The people spoke on condition of anonymity Wednesday because the agreement was subject to a physical and had not been announced.
Gomez, who turned 31 last weekend, figures to play center field in an outfield that includes Shin-Soo Choo in right and Nomar Mazara in left.
He was released by Houston in August, signed with Texas and hit .284 with eight homers and 24 RBIs in 33 games. An All-Star in 2013 and '14 with Milwaukee, Gomez has a .257 average and 116 home runs in 10 big league seasons.
Gomez batted just .210 with five homers in 85 games this year for the Astros.
With the agreement, Texas is not likely to keep outfielder Ian Desmond, who also became a free agent.
Bill King would have found his entrance into the Baseball Hall of Fame for winning the Ford C. Frick Award for excellence in baseball broadcasting a satisfying but indisputably odd thing for him to receive 11 years after his death. He would have said, and I can guarantee this, “Well, my work must have dramatically improved in the last few years.”
And Hank Greenwald, Lon Simmons, Greg Papa and all his other broadcast partners would have laughed and nodded. King knew he was good and didn’t mind being recognized for it, but he wouldn’t miss the weird touch of being hailed for it after his passing.
Nor would he have missed the amusing notion that he won the award in his ninth time as a finalist. The A’s teams whose exploits he described for a quarter-century reached the postseason nine times but won the big only once, in 1989.
But there is an arrhythmic poetry in the notion that King’s final recognition went this way rather than while he was alive. The nation caught on to him late, if at all, and while he was the voice of all things Bay Area sports for 43 years between the Warriors, Raiders and A’s, he was happily non-telegenic, and thoroughly content with living outside the troika of national broadcasting circles (New York, Los Angeles, Chicago) of the time.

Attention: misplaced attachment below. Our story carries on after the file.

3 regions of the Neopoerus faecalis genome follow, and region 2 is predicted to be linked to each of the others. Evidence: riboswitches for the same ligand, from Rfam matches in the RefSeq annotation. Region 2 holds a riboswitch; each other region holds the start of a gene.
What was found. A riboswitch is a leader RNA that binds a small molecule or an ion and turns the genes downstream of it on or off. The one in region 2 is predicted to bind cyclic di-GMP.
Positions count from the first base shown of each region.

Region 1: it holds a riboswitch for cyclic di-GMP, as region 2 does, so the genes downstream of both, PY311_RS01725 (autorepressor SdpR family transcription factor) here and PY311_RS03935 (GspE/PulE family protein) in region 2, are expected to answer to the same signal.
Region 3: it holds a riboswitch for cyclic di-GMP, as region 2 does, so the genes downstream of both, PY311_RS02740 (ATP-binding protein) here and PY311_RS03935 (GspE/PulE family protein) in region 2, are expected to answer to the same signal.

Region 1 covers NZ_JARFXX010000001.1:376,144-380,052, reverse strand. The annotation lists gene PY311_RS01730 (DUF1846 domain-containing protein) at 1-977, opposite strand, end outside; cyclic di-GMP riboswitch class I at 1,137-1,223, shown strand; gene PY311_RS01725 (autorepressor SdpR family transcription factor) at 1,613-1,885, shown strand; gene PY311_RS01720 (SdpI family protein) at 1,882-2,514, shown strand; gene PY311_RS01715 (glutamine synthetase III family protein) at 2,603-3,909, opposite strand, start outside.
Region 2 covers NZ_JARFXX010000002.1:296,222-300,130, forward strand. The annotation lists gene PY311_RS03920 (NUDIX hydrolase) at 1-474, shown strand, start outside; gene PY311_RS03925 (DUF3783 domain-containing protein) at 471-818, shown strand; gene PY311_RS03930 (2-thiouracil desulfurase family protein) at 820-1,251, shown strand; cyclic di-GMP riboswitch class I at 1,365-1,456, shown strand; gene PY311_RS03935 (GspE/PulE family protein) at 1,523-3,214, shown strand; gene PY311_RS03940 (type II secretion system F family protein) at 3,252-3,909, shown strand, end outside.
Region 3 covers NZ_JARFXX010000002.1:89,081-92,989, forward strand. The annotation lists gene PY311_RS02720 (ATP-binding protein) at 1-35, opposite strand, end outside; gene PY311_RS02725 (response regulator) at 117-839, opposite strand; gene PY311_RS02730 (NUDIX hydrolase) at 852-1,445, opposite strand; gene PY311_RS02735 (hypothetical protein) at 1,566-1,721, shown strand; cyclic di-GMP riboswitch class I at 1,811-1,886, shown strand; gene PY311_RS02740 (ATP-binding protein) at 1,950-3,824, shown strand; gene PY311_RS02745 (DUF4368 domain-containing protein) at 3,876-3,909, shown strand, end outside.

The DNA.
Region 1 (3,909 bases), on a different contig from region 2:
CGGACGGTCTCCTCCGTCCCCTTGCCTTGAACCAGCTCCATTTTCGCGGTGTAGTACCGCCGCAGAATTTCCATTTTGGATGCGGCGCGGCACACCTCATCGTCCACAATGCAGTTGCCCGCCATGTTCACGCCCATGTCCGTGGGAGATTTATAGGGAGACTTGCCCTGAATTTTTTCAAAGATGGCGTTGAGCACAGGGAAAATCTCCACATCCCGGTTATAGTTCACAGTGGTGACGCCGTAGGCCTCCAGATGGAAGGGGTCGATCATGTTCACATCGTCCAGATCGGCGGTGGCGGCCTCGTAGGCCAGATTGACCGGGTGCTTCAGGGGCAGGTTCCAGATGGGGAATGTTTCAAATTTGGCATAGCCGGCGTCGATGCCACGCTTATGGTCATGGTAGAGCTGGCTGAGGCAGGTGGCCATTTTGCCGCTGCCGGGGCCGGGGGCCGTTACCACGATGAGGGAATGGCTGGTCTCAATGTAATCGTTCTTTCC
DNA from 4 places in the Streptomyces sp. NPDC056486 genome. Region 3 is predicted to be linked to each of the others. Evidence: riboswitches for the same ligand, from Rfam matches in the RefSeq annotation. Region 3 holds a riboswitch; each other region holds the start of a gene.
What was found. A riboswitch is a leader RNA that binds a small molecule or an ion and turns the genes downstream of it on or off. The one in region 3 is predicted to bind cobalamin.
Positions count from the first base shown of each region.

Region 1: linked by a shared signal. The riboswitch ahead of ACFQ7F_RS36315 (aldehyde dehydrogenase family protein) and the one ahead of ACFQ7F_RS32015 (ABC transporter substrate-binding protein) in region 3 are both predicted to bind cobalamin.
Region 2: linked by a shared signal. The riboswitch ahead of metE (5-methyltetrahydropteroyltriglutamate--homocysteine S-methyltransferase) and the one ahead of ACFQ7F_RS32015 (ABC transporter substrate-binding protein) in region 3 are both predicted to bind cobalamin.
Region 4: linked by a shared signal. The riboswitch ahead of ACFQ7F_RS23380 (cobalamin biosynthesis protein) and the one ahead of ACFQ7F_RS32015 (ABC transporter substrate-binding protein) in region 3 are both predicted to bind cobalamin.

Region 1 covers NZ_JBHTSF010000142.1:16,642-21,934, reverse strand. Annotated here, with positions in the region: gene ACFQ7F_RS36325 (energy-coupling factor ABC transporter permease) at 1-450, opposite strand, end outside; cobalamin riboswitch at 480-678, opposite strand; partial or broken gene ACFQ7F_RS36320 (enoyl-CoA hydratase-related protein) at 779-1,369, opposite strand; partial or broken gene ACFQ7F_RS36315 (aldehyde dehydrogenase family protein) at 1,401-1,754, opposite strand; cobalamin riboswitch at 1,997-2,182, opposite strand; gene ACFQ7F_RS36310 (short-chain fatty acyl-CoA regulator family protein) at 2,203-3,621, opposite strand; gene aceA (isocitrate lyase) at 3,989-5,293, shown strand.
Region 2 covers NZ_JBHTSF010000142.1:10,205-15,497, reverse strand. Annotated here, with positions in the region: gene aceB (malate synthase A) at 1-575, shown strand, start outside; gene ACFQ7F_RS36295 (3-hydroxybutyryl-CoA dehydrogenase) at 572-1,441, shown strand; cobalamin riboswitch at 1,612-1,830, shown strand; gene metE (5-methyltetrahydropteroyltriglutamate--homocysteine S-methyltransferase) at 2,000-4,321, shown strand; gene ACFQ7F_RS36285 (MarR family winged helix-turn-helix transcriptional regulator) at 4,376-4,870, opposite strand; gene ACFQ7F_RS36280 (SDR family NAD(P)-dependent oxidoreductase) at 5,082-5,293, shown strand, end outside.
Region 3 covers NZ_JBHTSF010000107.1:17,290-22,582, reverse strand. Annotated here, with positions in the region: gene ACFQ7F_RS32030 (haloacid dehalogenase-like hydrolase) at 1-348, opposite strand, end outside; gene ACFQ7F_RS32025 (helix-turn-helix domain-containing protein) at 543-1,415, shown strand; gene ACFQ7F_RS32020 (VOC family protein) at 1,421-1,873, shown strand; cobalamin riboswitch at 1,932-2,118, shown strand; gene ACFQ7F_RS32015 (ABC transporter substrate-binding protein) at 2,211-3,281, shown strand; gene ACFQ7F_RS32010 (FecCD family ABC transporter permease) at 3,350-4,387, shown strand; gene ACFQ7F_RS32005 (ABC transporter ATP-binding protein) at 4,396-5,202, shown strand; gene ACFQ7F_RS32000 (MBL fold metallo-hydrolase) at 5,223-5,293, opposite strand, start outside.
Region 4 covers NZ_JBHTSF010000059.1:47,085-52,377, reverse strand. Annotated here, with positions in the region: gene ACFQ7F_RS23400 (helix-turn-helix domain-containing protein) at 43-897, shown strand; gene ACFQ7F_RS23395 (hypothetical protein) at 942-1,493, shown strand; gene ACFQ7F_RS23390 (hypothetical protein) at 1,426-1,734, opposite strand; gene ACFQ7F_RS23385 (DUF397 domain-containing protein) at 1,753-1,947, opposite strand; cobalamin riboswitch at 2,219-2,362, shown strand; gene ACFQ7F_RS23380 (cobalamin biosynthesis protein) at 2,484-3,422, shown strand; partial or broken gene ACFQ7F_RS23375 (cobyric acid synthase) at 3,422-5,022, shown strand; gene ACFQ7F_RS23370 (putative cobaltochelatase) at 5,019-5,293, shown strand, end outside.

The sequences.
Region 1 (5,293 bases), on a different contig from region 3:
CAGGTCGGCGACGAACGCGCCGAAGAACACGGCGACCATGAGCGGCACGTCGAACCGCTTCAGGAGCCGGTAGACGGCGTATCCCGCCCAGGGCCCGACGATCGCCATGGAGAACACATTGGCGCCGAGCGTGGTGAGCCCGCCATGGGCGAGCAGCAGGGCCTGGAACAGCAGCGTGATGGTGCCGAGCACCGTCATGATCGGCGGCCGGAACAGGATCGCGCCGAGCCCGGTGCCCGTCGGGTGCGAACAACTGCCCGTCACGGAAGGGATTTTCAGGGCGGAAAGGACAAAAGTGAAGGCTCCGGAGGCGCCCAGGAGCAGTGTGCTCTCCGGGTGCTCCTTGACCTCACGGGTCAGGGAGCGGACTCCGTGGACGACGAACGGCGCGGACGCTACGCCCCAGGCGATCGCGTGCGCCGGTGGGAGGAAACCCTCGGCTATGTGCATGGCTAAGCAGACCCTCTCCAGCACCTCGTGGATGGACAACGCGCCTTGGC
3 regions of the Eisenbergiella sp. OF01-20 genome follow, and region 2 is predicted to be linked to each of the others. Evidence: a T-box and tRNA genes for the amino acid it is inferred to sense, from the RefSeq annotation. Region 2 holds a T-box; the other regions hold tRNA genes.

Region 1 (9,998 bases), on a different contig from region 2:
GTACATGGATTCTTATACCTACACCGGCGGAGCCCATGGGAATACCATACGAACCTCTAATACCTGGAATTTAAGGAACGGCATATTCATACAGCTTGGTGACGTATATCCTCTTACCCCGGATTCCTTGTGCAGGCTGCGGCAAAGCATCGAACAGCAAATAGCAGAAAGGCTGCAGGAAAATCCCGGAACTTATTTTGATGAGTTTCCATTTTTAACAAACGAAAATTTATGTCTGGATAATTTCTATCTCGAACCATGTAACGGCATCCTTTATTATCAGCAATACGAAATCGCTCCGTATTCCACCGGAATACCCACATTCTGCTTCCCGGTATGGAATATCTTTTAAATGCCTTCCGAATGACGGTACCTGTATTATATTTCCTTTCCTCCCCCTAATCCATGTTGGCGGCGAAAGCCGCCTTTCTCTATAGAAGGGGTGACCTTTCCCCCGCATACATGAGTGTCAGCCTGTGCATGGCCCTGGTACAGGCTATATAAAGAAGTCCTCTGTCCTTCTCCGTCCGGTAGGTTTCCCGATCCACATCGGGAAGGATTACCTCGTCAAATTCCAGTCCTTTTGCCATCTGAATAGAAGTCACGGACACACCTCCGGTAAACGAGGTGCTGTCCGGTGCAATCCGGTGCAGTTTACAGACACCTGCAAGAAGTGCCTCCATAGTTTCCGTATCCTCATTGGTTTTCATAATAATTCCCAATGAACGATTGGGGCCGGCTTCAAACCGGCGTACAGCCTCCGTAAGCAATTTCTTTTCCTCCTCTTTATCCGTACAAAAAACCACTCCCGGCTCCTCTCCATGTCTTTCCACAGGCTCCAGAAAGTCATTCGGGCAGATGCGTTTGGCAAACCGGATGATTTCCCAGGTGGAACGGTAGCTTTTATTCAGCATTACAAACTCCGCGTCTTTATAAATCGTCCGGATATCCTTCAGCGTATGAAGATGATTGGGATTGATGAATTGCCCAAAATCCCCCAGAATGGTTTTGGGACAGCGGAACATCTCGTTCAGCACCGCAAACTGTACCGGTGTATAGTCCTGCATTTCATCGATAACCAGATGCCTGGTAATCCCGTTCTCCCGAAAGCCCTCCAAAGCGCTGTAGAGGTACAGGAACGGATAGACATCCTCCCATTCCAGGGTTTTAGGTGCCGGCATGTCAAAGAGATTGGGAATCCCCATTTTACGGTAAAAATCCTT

He did want to be thought of as he is today by a larger audience, because he was a man with a healthy respect for his own talent and work ethic, but he knew the deal when he took it, and he took it happily. He was allowed to be himself by three separate owners (which is three over the current national average, given that broadcasters are now given a daily party line that must be adhered to), and he took full advantage. Talent gets you that kind of freedom, and obstinacy in the face of control allows you to use it fearlessly.
And now it’s been noticed, ironically enough in the sport most people thought was his third best. The NBA’s Curt Gowdy Award, given since 1990, includes many of his contemporaries (Chick Hearn, Johnny Most, Al McCoy, Joe Tait, Bill Schonely, et. al.) but not him, and the NFL’s Pete Rozelle Radio-Television Award, given since 1989, is almost exclusively reserved for network TV announcers, though some of King’s radio compatriots (Buffalo’s Van Miller and Pittsburgh’s Myron Cope) have also won.
But baseball embraced the Internet vote first, and King got consistent support from Bay Area fans who kept his name alive through a number of failed attempts when the voting was done by the public; he won under a new system in which winners are selected by a 17-person panel, which many people thought was not his best constituency.
If King were alive and still active, he would have been properly appreciative, though one should not have been surprised had he pulled a Bob Dylan with the Nobel Prize people and skipped the induction ceremony next July: “Thanks for the award, but I’ll have been in New York the week before and I'm taking that weekend off to sit on the boat. Give (Hall of Fame director) Jeff Idelson a ‘Holy Toledo!’ for me, and pass that bottle over here.”
It’s how we would want him to want it, anyway.